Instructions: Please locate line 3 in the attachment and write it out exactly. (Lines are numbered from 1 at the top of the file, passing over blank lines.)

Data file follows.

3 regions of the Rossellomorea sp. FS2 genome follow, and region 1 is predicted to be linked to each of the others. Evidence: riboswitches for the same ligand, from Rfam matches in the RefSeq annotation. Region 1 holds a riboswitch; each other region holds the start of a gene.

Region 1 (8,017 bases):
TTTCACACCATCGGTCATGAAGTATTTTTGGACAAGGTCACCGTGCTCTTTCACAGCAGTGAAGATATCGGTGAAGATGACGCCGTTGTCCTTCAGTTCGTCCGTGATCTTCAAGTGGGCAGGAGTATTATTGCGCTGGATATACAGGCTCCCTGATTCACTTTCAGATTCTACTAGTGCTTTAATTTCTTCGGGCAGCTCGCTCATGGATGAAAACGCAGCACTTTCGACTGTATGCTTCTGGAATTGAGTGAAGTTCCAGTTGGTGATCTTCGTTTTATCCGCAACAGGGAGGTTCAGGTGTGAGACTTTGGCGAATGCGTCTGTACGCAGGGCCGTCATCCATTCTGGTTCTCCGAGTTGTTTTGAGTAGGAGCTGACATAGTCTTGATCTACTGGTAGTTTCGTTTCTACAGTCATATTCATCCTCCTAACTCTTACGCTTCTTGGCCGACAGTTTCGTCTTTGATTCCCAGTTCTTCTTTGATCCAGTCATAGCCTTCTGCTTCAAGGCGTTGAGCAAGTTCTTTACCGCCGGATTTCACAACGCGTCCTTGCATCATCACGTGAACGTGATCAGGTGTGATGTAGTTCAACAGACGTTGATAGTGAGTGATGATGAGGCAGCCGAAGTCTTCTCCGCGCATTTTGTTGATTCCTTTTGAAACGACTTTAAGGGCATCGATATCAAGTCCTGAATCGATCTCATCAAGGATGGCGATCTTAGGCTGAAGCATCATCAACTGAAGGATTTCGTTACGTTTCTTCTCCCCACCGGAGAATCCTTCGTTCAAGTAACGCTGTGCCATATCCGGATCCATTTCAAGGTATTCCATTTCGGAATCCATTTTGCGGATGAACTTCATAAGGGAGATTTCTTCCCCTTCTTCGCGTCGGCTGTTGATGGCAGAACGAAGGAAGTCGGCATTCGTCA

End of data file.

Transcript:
TTTCACACCATCGGTCATGAAGTATTTTTGGACAAGGTCACCGTGCTCTTTCACAGCAGTGAAGATATCGGTGAAGATGACGCCGTTGTCCTTCAGTTCGTCCGTGATCTTCAAGTGGGCAGGAGTATTATTGCGCTGGATATACAGGCTCCCTGATTCACTTTCAGATTCTACTAGTGCTTTAATTTCTTCGGGCAGCTCGCTCATGGATGAAAACGCAGCACTTTCGACTGTATGCTTCTGGAATTGAGTGAAGTTCCAGTTGGTGATCTTCGTTTTATCCGCAACAGGGAGGTTCAGGTGTGAGACTTTGGCGAATGCGTCTGTACGCAGGGCCGTCATCCATTCTGGTTCTCCGAGTTGTTTTGAGTAGGAGCTGACATAGTCTTGATCTACTGGTAGTTTCGTTTCTACAGTCATATTCATCCTCCTAACTCTTACGCTTCTTGGCCGACAGTTTCGTCTTTGATTCCCAGTTCTTCTTTGATCCAGTCATAGCCTTCTGCTTCAAGGCGTTGAGCAAGTTCTTTACCGCCGGATTTCACAACGCGTCCTTGCATCATCACGTGAACGTGATCAGGTGTGATGTAGTTCAACAGACGTTGATAGTGAGTGATGATGAGGCAGCCGAAGTCTTCTCCGCGCATTTTGTTGATTCCTTTTGAAACGACTTTAAGGGCATCGATATCAAGTCCTGAATCGATCTCATCAAGGATGGCGATCTTAGGCTGAAGCATCATCAACTGAAGGATTTCGTTACGTTTCTTCTCCCCACCGGAGAATCCTTCGTTCAAGTAACGCTGTGCCATATCCGGATCCATTTCAAGGTATTCCATTTCGGAATCCATTTTGCGGATGAACTTCATAAGGGAGATTTCTTCCCCTTCTTCGCGTCGGCTGTTGATGGCAGAACGAAGGAAGTCGGCATTCGTCA